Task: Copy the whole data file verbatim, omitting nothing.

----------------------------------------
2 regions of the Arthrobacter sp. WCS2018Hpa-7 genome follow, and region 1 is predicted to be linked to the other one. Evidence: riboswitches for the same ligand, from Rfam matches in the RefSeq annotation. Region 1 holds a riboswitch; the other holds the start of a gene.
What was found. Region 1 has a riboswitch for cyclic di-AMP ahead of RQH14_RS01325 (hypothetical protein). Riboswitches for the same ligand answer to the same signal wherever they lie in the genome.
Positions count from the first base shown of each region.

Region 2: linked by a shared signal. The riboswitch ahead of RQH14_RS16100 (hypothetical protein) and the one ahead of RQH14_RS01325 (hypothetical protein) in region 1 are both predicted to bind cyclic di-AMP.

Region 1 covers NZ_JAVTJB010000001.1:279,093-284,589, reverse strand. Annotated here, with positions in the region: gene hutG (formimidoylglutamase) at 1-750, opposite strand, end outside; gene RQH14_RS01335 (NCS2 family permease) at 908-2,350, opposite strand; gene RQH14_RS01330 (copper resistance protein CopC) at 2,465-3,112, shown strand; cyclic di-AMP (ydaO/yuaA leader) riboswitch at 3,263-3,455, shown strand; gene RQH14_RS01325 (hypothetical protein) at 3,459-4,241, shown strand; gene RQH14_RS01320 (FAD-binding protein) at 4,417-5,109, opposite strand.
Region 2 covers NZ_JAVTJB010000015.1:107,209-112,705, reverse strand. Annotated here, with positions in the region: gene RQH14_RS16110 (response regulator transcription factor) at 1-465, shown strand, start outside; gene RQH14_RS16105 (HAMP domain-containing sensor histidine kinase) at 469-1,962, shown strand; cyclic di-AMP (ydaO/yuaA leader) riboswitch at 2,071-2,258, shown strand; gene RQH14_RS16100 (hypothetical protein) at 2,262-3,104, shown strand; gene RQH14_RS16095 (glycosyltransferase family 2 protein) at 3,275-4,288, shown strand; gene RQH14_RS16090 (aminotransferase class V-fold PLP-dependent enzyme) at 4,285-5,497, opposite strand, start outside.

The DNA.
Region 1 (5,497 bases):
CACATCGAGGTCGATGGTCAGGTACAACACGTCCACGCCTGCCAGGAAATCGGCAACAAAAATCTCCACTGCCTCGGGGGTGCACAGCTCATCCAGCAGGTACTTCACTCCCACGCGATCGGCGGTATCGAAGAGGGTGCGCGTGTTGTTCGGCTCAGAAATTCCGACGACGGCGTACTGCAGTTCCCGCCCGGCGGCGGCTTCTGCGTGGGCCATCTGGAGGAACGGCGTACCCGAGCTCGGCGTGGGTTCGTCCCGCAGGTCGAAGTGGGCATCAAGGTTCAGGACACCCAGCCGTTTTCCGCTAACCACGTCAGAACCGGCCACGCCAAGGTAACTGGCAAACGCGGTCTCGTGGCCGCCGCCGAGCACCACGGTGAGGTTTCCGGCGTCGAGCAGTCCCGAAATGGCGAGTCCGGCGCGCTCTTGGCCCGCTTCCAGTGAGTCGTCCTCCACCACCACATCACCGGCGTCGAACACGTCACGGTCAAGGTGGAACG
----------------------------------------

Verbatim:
2 regions of the Arthrobacter sp. WCS2018Hpa-7 genome follow, and region 1 is predicted to be linked to the other one. Evidence: riboswitches for the same ligand, from Rfam matches in the RefSeq annotation. Region 1 holds a riboswitch; the other holds the start of a gene.
What was found. Region 1 has a riboswitch for cyclic di-AMP ahead of RQH14_RS01325 (hypothetical protein). Riboswitches for the same ligand answer to the same signal wherever they lie in the genome.
Positions count from the first base shown of each region.

Region 2: linked by a shared signal. The riboswitch ahead of RQH14_RS16100 (hypothetical protein) and the one ahead of RQH14_RS01325 (hypothetical protein) in region 1 are both predicted to bind cyclic di-AMP.

Region 1 covers NZ_JAVTJB010000001.1:279,093-284,589, reverse strand. Annotated here, with positions in the region: gene hutG (formimidoylglutamase) at 1-750, opposite strand, end outside; gene RQH14_RS01335 (NCS2 family permease) at 908-2,350, opposite strand; gene RQH14_RS01330 (copper resistance protein CopC) at 2,465-3,112, shown strand; cyclic di-AMP (ydaO/yuaA leader) riboswitch at 3,263-3,455, shown strand; gene RQH14_RS01325 (hypothetical protein) at 3,459-4,241, shown strand; gene RQH14_RS01320 (FAD-binding protein) at 4,417-5,109, opposite strand.
Region 2 covers NZ_JAVTJB010000015.1:107,209-112,705, reverse strand. Annotated here, with positions in the region: gene RQH14_RS16110 (response regulator transcription factor) at 1-465, shown strand, start outside; gene RQH14_RS16105 (HAMP domain-containing sensor histidine kinase) at 469-1,962, shown strand; cyclic di-AMP (ydaO/yuaA leader) riboswitch at 2,071-2,258, shown strand; gene RQH14_RS16100 (hypothetical protein) at 2,262-3,104, shown strand; gene RQH14_RS16095 (glycosyltransferase family 2 protein) at 3,275-4,288, shown strand; gene RQH14_RS16090 (aminotransferase class V-fold PLP-dependent enzyme) at 4,285-5,497, opposite strand, start outside.

The DNA.
Region 1 (5,497 bases):
CACATCGAGGTCGATGGTCAGGTACAACACGTCCACGCCTGCCAGGAAATCGGCAACAAAAATCTCCACTGCCTCGGGGGTGCACAGCTCATCCAGCAGGTACTTCACTCCCACGCGATCGGCGGTATCGAAGAGGGTGCGCGTGTTGTTCGGCTCAGAAATTCCGACGACGGCGTACTGCAGTTCCCGCCCGGCGGCGGCTTCTGCGTGGGCCATCTGGAGGAACGGCGTACCCGAGCTCGGCGTGGGTTCGTCCCGCAGGTCGAAGTGGGCATCAAGGTTCAGGACACCCAGCCGTTTTCCGCTAACCACGTCAGAACCGGCCACGCCAAGGTAACTGGCAAACGCGGTCTCGTGGCCGCCGCCGAGCACCACGGTGAGGTTTCCGGCGTCGAGCAGTCCCGAAATGGCGAGTCCGGCGCGCTCTTGGCCCGCTTCCAGTGAGTCGTCCTCCACCACCACATCACCGGCGTCGAACACGTCACGGTCAAGGTGGAACG